Sunday, August 30, 2009

Hysteria plants

So, we have been the proud owners of Bully Hill Farm for about six months now. It was an active horse farm when we purchased it, and we now have two horses of our own. As a new horse owner, and general freak of a man, I am concerned about the health of my animals. Thus, I was alarmed when I was walking up to groom the horses this weekend and noticed some new berries growing on a evergreen tree near the gate leading from the barn area to the top pasture.

(subject bush/tree thing)
I instantly realized what they were. They were yew berries. Then I thought to myself, "Hey, I think yews are poisonous to horses." I went on the interweb and looked it up. Sure 'nough this is what I found:

Yew (Taxus baccata)- This ornamental evergreen shrub contains toxic alkaloids that disrupt heart functions. It also contains cyanide. Ingestion of even a quarter pound is sufficient to kill an adult horse in 15 minutes. There are no symptoms, the horse just falls over dead.

Holy %#(@^& $#*^!!!!

Moments later I was sprinting up to the pasture with a saw. Sure, the tree had been there for years, the previous owners had kept numerous horses in these same pastures, but surely it was going to attack my horses any minute now that it was aware I knew of its sinister plans.

About half an hour later, the offending plant had been removed and I was picking berries out of the grass. Crisis overted... or so I thought. Here is a list of other things that are poisonous or otherwise harmful to horses:

Azalea or Rhododendron:

(thankfully this is in my front yard, not in a pasture)

Pretty in a picture, deadly in a horse belly. Toxin causes gastric and cardiac distress. Within six hours of ingestion, a horse can appear colicky and have tremors, along with cardiac arrhythmia. If enough of the plant is ingested, the horse could collapse and die.

Black Locust:

Toxins affect the gastrointestinal tract and nervous system. As soon as one hour after consumption, your horse could exhibit depression, anorexia, weakness, abdominal pain, diarrhea and cardiac arrhythmia. Death can occur from consuming significant amounts of toxin.

Fences: As we have found out, horses can kick fences and hurt themselves. May require ultra-sounds or hospitalization.

Bracken Fern: (Pteridium aquilinum)

Causes a vitamin B1 deficiency that leads to weight loss, muscle tremors and death.

Lack of fences: Would allow horses to find and eat Bracken Ferns, Rhododendron, etc...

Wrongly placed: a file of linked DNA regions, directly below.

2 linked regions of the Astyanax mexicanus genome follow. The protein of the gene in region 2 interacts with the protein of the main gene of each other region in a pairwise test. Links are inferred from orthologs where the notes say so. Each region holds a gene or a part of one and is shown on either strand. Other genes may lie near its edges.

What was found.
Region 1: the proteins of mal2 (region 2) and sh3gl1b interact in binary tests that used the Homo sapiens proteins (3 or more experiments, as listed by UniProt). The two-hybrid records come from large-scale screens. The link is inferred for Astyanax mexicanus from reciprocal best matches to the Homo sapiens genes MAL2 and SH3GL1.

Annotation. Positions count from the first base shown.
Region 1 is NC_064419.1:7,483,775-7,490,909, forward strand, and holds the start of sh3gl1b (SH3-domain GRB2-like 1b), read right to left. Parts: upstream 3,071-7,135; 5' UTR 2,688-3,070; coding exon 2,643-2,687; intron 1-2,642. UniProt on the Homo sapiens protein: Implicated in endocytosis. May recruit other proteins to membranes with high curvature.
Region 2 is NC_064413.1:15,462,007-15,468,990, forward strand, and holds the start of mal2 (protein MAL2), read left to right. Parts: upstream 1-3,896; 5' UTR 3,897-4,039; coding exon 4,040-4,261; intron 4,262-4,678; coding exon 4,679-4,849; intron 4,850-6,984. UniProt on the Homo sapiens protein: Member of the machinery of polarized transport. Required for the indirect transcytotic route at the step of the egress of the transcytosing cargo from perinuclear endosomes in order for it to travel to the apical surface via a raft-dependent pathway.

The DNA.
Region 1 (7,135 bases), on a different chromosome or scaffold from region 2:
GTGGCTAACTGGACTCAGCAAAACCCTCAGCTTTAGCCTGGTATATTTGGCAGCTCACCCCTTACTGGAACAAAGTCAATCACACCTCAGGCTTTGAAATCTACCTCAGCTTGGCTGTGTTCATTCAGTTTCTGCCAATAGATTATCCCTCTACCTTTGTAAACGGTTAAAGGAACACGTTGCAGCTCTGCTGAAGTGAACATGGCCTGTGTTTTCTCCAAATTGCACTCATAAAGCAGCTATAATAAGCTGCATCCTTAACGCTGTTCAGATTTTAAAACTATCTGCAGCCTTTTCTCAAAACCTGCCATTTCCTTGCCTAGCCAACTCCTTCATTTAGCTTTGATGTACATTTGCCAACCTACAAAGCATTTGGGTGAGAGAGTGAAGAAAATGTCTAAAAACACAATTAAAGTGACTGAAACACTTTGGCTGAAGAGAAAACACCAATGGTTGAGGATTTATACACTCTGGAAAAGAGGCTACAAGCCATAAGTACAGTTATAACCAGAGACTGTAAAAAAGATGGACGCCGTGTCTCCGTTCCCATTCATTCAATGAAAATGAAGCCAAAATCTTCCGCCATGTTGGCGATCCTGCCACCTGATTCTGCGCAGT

Buttercups: (Ranunculaceae family)

Ingestion of any part of the plant causes protracted, bloody diarrhea and severe blistering of the mucous membranes lining the entire gastrointestinal tract.

OK, now that sounds like the worst thing ever... blistering of the mucous membranes? Good grief. I will note that a nearby farm has pastures that are almost entirely buttercups and they have horses. Apparently these horses have continous bloody diarrhea.

Groundsel, Tansy Ragwort, Fiddleneck and Crotolaria:

Ingestion will cause liver damage.

Hemlock: - not the pretty evergreen tree but this parsley-looking plant:

Kills horses and Greek philosophers. Remove from pastures and ampitheaters.

Nightshades: A relative of the Tomato plant (and yes, tomatoes are also poisonous to horses).

Ingestion of leaves or fruit will cause bloody diarrhea, weakness, salivation, trembling, progressive paralysis and death.

Oak trees(Quercus Spp): Yes, even Oak trees; the leaves and acorns contain tannic acid which is poisonous to horses.


Can cause nausea and extended exposure can be deadly. I guess horses just hate their brand of watered-down rock music. Yuck. Note: I think there is also a plant, Oleander, so I may be a bit confused here.

Grass: Yes, too much fresh grass can cause laminitis (founder). I'm not even making this one up.

Tabacco: Nicotine affects the central nervous system. NEVER let your horse smoke cigarettes. If your horse has been smoking and appears twitchy and irritable, he does not need another cigarette, he is experiencing tabacco poisoning.

Water lillies:
Can cause drowning.
Potatoes: I guess if your horses dig for tubors they can eat them and get sick. Yet carrots, fine. Huh.
They just piss horses off. I don't know why.

Children's laughter:
Tends to be a bit annoying to horses.
Thankfully, I'm industrius and I set up the stables to ensure nothing will ever hurt my horses.
I know I feel better now.

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